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7.2: Muscles

[ "article:topic", "Ligaments", "Tendons", "Tendons Tie", "Ligaments Link", "belly", "insertion", "origin", "Antagonistic Muscles", "flexion", "extension", "Reflex Action", "reflex arc", "authorname:lawsonr", "license:ccbysa" ]
  • Page ID
    2213
  • Muscles make up the bulk of an animal’s body and account for about half its weight. The meat on the chop or roast is muscle and is composed mainly of protein. The cells that make up muscle tissue are elongated and able to contract to a half or even a third of their length when at rest. There are three different kinds of muscle based on appearance and function: smooth, cardiac and skeletal muscle.

    Types of Muscle

    • Smooth muscle: Smooth or Involuntary muscle carries out the unconscious routine tasks of the body such as moving food down the digestive system, keeping the eyes in focus and adjusting the diameter of blood vessels. The individual cells are spindle-shaped, being fatter in the middle and tapering off towards the ends with a nucleus in the center of the cell. They are usually found in sheets and are stimulated by the non-conscious or autonomic nervous system as well as by hormones (see Chapter 3).
    • Cardiac muscle: Cardiac muscle is only found in the wall of the heart. It is composed of branching fibers that form a three-dimensional network. When examined under the microscope, a central nucleus and faint stripes or striations can be seen in the cells. Cardiac muscle cells contract spontaneously and rhythmically without outside stimulation, but the sinoatrial node (natural pacemaker) coordinates the heart beat. Nerves and hormones modify this rhythm (see Chapter 3).
    • Skeletal muscle: Skeletal muscle is the muscle that is attached to and moves the skeleton, and is under voluntary control. It is composed of elongated cells or fibers lying parallel to each other. Each cell is unusual in that it has several nuclei and when examined under the microscope appears striped or striated. This appearance gives the muscle its names of striped or striated muscle. Each cell of striated muscle contains hundreds, or even thousands, of microscopic fibers each one with its own striped appearance. The stripes are formed by two different sorts of protein that slide over each other making the cell contract (see diagram 7.1).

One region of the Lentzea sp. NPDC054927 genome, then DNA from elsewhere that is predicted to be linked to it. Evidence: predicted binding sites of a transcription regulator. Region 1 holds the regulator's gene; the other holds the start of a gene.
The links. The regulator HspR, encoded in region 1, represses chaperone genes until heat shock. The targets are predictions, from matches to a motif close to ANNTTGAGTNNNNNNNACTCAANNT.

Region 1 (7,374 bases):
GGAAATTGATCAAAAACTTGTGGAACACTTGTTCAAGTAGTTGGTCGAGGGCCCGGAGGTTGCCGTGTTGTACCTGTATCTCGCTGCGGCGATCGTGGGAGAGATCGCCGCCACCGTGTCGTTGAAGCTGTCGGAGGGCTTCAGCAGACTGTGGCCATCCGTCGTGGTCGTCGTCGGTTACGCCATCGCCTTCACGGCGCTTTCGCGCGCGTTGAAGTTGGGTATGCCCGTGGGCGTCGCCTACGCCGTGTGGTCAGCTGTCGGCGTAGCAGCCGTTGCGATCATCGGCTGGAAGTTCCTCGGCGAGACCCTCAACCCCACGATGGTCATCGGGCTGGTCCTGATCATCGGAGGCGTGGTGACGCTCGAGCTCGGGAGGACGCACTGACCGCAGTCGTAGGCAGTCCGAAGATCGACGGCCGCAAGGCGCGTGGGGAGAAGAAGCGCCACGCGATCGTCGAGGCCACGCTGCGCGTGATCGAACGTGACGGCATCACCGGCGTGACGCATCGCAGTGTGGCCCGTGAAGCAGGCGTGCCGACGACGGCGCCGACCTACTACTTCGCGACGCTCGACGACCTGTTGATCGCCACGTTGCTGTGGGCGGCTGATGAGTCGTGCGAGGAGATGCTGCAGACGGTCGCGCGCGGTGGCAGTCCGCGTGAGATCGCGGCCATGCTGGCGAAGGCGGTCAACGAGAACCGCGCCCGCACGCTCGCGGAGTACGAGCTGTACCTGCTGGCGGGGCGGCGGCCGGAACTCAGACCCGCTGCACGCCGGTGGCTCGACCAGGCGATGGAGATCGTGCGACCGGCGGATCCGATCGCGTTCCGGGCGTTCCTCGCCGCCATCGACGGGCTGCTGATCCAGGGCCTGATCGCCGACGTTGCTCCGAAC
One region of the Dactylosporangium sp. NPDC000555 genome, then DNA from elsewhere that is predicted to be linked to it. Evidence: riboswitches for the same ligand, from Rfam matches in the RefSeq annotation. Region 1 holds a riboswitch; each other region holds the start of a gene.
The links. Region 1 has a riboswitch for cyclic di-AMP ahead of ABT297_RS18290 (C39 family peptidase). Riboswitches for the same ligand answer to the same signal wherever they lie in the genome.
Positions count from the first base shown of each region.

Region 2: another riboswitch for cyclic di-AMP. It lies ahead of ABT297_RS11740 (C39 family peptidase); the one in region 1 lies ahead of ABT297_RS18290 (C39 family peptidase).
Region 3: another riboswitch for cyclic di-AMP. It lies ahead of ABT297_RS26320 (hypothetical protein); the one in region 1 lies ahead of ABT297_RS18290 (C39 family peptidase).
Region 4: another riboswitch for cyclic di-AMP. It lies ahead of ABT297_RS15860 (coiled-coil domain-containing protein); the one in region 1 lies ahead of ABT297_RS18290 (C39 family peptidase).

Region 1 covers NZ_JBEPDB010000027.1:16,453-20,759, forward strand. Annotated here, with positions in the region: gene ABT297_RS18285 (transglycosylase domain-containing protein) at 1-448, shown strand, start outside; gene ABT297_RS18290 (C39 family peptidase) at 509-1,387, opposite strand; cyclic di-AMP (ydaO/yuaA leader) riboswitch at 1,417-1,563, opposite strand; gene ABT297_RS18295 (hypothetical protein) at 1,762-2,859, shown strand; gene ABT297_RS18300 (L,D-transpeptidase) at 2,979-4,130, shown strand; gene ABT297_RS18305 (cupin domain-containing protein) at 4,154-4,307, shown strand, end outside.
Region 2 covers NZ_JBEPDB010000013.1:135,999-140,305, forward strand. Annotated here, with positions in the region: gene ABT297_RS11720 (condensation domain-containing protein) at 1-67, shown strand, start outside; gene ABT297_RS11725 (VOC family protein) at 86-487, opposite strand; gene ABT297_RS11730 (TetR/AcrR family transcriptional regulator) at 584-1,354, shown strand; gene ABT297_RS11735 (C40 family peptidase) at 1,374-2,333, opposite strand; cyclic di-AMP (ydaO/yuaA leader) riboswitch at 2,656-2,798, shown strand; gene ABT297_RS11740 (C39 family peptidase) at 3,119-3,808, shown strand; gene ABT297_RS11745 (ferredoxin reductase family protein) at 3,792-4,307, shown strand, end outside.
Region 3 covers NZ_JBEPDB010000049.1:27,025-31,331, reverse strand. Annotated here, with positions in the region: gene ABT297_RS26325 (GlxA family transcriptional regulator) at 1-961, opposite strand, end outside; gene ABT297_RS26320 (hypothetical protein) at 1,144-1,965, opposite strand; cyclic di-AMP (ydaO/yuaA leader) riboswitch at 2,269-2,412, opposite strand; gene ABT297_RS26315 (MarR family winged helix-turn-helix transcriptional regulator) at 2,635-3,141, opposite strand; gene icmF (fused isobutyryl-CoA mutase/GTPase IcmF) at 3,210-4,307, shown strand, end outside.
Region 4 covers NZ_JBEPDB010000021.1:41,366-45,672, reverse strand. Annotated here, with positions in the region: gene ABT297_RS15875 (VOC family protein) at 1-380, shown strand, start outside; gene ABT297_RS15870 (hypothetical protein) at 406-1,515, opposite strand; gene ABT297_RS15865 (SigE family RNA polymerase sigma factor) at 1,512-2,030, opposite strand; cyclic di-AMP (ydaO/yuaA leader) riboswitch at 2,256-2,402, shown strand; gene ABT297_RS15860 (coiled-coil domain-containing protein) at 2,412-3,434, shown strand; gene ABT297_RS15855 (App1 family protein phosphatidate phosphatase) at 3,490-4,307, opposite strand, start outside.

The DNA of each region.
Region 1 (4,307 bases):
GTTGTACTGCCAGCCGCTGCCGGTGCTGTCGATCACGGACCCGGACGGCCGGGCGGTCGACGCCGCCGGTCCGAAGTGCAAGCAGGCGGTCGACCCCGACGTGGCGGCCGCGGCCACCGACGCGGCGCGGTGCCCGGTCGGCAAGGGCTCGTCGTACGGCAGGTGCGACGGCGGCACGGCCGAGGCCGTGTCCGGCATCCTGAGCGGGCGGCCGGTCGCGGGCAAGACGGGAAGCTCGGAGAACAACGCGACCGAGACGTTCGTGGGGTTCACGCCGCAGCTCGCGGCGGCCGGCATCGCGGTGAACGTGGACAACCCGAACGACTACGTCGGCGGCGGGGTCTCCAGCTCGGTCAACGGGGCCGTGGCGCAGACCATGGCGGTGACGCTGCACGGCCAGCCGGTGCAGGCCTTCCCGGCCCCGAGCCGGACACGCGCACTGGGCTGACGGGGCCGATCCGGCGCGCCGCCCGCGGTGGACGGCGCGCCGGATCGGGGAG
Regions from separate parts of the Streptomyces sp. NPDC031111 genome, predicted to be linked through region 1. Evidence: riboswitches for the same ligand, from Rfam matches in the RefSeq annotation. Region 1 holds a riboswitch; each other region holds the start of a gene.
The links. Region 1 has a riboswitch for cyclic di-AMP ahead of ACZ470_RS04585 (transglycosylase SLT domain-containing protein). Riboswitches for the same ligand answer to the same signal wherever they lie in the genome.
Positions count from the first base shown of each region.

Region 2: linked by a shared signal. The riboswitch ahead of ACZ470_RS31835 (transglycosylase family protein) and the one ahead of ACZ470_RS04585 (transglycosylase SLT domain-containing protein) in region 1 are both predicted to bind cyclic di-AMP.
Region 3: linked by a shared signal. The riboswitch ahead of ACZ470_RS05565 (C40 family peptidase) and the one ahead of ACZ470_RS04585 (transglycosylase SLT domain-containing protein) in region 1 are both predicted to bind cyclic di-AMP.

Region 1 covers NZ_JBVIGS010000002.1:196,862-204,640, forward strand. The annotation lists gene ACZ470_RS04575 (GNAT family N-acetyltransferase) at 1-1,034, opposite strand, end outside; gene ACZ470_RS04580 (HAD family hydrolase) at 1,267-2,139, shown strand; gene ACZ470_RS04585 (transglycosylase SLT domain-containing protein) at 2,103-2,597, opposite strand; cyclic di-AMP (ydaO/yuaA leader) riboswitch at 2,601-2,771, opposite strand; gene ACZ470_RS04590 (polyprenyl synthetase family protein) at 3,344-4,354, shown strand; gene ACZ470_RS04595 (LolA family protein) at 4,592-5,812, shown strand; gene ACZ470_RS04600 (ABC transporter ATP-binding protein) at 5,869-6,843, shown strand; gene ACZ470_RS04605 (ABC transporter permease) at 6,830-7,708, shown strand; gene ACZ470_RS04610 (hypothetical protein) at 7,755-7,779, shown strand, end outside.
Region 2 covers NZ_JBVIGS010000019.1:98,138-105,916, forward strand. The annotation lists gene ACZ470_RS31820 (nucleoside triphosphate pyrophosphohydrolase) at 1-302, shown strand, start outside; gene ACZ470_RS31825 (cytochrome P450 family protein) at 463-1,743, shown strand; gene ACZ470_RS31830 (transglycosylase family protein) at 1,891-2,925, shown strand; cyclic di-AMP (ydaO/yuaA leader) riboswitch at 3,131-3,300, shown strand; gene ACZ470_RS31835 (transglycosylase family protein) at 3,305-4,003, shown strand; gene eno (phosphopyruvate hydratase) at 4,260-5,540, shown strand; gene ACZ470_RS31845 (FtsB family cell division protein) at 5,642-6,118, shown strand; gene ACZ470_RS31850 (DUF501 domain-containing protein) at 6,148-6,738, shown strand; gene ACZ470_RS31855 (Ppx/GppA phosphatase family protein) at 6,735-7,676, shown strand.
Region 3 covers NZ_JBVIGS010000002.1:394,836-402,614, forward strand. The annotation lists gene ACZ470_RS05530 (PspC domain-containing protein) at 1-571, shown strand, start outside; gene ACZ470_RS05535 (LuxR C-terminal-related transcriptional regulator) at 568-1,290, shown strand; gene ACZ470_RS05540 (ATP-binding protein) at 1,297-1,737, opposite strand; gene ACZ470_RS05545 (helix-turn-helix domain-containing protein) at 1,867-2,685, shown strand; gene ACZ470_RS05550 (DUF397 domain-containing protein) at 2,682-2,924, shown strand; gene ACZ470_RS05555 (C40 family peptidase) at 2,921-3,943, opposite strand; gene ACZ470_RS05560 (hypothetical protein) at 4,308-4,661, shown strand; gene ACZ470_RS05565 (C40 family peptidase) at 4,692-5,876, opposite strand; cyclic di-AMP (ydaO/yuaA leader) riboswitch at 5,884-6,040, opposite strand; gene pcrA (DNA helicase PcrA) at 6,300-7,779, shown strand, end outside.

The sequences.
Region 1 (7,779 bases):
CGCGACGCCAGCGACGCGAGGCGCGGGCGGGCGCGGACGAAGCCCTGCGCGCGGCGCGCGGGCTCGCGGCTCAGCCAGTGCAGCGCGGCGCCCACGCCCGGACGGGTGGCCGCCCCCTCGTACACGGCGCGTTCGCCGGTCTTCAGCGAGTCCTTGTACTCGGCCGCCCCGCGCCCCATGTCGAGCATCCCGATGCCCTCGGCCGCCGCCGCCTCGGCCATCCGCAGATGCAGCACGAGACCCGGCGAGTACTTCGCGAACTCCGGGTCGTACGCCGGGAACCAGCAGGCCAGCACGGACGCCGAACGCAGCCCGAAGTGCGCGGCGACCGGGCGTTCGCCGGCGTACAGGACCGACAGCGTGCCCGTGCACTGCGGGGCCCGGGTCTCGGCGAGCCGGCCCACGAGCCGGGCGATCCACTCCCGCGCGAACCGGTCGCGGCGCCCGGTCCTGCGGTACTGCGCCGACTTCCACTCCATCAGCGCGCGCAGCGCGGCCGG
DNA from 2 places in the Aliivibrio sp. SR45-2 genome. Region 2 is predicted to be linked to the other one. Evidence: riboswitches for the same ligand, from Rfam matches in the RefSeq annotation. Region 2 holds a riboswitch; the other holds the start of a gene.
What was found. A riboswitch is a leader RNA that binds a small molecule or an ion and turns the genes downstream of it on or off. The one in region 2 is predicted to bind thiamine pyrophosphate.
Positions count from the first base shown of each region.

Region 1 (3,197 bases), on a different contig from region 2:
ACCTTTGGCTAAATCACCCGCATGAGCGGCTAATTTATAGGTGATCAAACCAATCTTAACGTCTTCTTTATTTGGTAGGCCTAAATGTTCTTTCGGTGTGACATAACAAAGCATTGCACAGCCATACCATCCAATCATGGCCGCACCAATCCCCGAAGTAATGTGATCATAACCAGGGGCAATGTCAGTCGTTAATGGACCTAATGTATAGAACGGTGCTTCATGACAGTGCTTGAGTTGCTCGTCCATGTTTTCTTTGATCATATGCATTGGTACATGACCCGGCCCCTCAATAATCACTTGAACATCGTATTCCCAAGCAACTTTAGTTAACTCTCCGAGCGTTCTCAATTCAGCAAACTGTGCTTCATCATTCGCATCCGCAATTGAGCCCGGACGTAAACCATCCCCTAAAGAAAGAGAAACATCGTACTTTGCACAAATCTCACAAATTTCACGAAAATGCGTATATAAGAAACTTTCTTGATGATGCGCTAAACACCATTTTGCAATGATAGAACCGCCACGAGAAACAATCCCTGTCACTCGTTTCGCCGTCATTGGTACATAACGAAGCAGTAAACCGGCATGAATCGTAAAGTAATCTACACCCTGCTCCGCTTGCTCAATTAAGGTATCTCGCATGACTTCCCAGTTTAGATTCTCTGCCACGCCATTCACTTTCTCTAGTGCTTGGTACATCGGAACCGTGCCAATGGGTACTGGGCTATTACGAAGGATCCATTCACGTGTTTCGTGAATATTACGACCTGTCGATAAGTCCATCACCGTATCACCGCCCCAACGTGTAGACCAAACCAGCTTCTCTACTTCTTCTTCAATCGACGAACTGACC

Anatomy and physiology of animals Striped muscle cell.jpg

    Diagram 7.1 - A striped muscle cell

    Muscle Contraction

    Muscle contraction requires energy and muscle cells have numerous mitochondria. However, only about 15% of the energy released by the mitochondria is used to fuel muscle contraction. The rest is released as heat. This is why exercise increases body temperature and makes animals sweat or pant to rid themselves of this heat.

    What we refer to as a muscle is made up of groups of muscle fibers surrounded by connective tissue. The connective tissue sheaths join together at the ends of the muscle to form tough white bands of fiber called tendons. These attach the muscles to the bones. Tendons are similar in structure to the ligaments that attach bones together across a joint (see diagrams 7.2a and b).

    Anatomy and physiology of animals Structure of a muscle.jpg

    Diagram 7.2 a and b - The structure of a muscle

    Remember

    Tendons Tie muscles to bones and Ligaments Link bones at joints

    Structure of a muscle

    A single muscle is fat in the middle and tapers towards the ends. The middle part, which gets fatter when the muscle contracts, is called the belly of the muscle. If you contract your biceps muscle in your upper arm you may feel it getting fatter in the middle. You may also notice that the biceps is attached at its top end to bones in your shoulder while at the bottom it is attached to bones in your lower arm. Notice that the bones at only one end move when you contract the biceps. This end of the muscle is called the insertion. The other end of the muscle, the origin, is attached to the bone that moves the least (see diagram 7.3).

    Anatomy and physiology of animals Antagonistic muscles, flexion&tension.jpg

    Diagram 7.3 - Antagonistic muscles, flexion and extension

    Antagonistic muscles

    Skeletal muscles usually work in pairs. When one contracts the other relaxes and vice versa. Pairs of muscles that work like this are called antagonistic muscles. For example the muscles in the upper forearm are the biceps and triceps (see diagram 7.3). Together they bend the elbow. When the biceps contracts (and the triceps relaxes) the lower forearm is raised and the angle of the joint is reduced. This kind of movement is called flexion. When the triceps is contracted (and the biceps relaxes), the angle of the elbow increases. The term for this movement is extension.

    When you or animals contract skeletal muscle it is a voluntary action. For example, you make a conscious decision to walk across the room, raise the spoon to your mouth, or smile. There is however, another way in which contraction of muscles attached to the skeleton happens that is not under voluntary control. This is during a reflex action, such as jerking your hand away from the hot stove you have touched by accident. This is called a reflex arc and will be described in detail in chapter 14-15.

    Contributors

    • Ruth Lawson (Otago Polytechnic; Dunedin, New Zealand)